Wednesday, September 12, 2007

Daily American Newspaper Article


Motorcyclists mark anniversary By DAN DiPAOLO Daily American 30 North ChiefTuesday, September 11, 2007 12:48 AM EDTSOMERSET — The sixth anniversary of Sept. 11, 2007, is being remembered at Shanksville today by thousands of people. For more than two dozen, the tolling of the bells will mark the end of a 10 day cross-country journey.The Torches Across America motorcycle ride started in Oceanside, Calif., on Sept. 1 and ended here today with the goal of memorializing those who died, those who served and to recognize all of the country’s first responders.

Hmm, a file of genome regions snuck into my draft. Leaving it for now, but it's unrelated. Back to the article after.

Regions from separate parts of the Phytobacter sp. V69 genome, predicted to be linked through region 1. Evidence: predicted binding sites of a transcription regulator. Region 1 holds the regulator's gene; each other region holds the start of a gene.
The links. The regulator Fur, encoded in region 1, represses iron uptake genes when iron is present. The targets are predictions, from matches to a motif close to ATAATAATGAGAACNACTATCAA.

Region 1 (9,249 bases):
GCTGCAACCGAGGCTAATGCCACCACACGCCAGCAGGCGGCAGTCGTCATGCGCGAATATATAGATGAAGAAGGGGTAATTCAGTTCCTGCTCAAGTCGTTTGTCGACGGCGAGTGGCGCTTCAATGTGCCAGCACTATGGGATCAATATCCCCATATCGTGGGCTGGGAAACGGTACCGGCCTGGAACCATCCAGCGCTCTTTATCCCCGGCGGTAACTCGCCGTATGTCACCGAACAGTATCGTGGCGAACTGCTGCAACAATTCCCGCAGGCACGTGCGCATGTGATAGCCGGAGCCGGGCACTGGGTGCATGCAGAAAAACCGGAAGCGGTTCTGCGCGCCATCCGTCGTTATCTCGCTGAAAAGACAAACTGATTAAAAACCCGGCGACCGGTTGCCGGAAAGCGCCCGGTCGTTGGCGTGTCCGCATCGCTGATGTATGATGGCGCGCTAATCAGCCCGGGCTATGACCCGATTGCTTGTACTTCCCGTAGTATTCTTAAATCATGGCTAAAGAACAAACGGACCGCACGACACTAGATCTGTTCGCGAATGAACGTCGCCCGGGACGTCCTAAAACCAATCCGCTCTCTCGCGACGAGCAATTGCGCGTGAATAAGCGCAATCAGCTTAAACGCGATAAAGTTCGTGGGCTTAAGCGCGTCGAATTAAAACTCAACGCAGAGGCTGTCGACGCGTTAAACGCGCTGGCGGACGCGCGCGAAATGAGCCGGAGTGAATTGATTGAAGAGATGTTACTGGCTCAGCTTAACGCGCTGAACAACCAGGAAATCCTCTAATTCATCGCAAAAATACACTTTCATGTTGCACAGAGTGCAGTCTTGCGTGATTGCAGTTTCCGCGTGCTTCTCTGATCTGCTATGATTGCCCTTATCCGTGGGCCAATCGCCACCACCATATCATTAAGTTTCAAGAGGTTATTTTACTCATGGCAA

“This country was in a total state of shock,” said organizer Gary Covert of the ride. Responders came out, helped keep the country together, he said.The Branson, Mo., native, has seen 16 communities respond to the ride and declare a recognition day. Additionally, the Pennsylvania House of Representatives passed a resolution naming Sept. 12, “Emergency Responder Day.”“That’s why we ride. We don’t raise money, we’re not a foundation. They go because it is in their heart,” he said.For Covert, the inspiration for the ride came after he and his wife, Marge, explored the World Trade Center in late August 2001 on their way to see a terminally ill friend in Maine.“Eleven days after we left, it happened, so we all wanted to know what we could do,” he said.They chose a motorcycle ride because, according to Covert, there are no more patriotic people than bikers.Bar Porter, 41, of San Diego, is one of those making the trip with Covert. A recently retired Marine gunnery sergeant, he wears a tattoo with the dates Feb. 11, 1986, and June 30, 2007, on the underside of his right forearm. His date in, and then out, of the service.He said that he extended his service for a full year in order to deploy to Iraq with his military police unit. Once he arrived there in early 2006, he was stationed in the northern province Al Anbar and trained local police forces in the city of Rawah.The training had highs and lows, he said. Originally, there were 50 local trainees, and after a local insurgent leader had one of the men brutally beheaded, that number dropped to four, he said. But by the time he left, their numbers had climbed back to 175.“You’re trying to instill in them the idea that it’s about coming together as a country,” he said.This will be Porter’s first visit to Shanksville.(Dan DiPaolo may be contacted at

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